Number one for English language teachers

Word of the week: Plonk

Type: Reference material

Do you plonk yourself down on the sofa after a long day and crack open some cheap plonk? Only plonkers would miss out on this Word of the week!

Plonk has two basic meanings. As a verb, it means to put something (or someone) down in a careless, heavy or noisy way, as in 'She plonked the shopping bags on the sofa'. It can also be reflexive, as in 'Pete plonked himself in front of the television'. The origin of the word may be onomatopoeic, meaning that it is a representation of the sound of the action in the same way as 'howl', 'buzz' and 'thud'.

Plonk is also a noun. It is used to describe wine of a very poor quality and often collocates with cheap, as in 'a bottle of cheap plonk'. One theory is that the use of plonk to describe bad wine derives from the presence of Australian troops in France during World War I, where they drank large quantities of cheap 'vin blanc' (white wine). Finding the word 'blanc' difficult to pronounce, the Aussie soldiers referred to it as plonk.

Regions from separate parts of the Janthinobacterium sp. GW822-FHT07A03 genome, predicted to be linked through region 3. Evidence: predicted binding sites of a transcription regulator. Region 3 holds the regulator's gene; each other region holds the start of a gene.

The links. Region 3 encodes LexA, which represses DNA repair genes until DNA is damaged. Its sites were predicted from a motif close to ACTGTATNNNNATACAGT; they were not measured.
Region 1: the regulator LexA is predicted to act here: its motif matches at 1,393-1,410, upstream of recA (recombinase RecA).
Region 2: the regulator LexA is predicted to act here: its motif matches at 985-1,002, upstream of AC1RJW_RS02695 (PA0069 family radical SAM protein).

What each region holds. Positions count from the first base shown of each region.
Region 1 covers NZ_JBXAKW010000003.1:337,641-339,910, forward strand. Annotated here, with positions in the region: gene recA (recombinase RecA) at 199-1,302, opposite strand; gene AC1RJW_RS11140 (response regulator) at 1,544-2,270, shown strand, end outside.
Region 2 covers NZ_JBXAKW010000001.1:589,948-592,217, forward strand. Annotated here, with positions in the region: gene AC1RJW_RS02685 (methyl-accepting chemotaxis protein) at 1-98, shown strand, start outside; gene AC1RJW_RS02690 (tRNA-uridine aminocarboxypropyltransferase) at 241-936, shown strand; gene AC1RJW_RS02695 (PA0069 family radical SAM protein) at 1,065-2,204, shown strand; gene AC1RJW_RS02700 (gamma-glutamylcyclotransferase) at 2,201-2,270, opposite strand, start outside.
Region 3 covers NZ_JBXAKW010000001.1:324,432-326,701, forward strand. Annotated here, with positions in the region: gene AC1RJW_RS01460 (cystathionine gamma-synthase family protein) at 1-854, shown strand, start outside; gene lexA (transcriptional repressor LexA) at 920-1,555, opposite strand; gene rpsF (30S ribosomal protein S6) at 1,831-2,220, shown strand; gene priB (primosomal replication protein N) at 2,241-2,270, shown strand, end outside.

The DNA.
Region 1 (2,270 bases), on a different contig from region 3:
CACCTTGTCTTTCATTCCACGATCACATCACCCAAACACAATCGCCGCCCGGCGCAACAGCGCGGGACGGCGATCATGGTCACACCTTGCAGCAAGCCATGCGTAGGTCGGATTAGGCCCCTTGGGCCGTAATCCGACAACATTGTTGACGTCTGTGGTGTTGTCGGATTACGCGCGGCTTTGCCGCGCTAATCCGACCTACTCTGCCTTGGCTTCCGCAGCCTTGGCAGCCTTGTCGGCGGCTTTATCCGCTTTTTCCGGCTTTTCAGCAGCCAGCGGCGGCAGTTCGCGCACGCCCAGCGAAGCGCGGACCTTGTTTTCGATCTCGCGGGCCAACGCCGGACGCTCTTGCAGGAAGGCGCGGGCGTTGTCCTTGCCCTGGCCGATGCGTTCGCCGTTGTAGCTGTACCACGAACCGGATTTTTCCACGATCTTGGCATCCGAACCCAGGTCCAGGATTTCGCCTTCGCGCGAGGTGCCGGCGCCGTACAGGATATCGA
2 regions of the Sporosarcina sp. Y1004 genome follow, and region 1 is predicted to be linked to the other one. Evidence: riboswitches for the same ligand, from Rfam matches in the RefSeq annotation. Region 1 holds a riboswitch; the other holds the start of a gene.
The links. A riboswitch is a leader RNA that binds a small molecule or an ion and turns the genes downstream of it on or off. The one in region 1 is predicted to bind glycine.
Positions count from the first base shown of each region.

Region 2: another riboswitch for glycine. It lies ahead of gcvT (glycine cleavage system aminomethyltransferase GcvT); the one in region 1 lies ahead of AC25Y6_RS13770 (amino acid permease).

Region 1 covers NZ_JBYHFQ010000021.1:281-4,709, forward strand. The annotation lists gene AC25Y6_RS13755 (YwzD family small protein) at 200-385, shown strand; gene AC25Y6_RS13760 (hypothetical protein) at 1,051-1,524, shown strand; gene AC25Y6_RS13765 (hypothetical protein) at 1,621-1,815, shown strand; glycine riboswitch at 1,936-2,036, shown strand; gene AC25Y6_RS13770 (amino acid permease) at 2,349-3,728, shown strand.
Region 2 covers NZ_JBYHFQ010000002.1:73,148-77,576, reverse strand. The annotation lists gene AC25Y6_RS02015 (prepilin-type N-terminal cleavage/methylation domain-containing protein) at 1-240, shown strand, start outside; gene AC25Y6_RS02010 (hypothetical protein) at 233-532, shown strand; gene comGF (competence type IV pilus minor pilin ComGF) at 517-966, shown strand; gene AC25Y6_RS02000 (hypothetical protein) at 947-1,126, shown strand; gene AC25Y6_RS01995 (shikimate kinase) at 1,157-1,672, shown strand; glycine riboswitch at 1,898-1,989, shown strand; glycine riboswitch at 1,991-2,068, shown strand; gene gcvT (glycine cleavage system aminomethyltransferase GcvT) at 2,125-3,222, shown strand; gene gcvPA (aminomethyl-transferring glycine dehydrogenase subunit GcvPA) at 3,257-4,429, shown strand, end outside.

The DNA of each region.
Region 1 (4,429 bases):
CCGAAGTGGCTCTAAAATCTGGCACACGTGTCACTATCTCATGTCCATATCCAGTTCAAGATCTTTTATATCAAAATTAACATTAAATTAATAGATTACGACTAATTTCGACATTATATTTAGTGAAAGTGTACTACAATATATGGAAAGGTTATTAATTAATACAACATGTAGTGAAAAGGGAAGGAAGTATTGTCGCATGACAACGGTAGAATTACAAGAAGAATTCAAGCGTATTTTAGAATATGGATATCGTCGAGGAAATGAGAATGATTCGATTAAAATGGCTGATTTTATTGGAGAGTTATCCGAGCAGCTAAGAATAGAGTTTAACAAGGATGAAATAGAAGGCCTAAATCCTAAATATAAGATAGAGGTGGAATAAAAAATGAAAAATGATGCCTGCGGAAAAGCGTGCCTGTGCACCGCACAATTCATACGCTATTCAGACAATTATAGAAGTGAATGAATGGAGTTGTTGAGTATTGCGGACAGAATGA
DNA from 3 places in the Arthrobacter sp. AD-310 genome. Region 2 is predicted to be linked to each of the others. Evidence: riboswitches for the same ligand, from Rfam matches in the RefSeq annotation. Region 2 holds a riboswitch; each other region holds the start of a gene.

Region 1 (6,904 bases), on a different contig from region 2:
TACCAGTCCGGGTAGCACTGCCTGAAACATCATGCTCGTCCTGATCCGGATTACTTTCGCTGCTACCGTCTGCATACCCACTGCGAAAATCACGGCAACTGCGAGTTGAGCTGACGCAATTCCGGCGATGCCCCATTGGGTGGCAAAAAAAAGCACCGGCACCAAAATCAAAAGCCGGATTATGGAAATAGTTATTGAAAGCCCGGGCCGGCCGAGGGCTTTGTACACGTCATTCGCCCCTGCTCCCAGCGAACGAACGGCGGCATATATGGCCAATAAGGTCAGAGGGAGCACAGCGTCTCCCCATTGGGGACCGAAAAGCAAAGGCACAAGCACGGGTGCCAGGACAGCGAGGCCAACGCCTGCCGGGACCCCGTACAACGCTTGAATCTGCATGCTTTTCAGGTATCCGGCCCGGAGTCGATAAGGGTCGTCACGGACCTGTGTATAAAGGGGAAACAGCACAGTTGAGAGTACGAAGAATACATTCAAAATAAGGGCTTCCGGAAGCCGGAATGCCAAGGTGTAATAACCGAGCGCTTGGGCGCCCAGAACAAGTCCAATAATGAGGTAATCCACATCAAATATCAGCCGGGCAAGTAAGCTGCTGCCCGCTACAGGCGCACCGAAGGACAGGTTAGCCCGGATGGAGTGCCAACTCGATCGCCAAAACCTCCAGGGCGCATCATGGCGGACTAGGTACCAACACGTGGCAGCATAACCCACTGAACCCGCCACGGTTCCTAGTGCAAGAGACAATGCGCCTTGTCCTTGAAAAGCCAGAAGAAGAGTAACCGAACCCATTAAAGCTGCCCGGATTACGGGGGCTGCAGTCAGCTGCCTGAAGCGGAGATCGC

The mild term of abuse plonker, meaning ‘a stupid person’ and normally referring to men rather than women, is probably related to the verb plonk. It was widely used as a catchphrase in the British television comedy 'Only Fools and Horses'.

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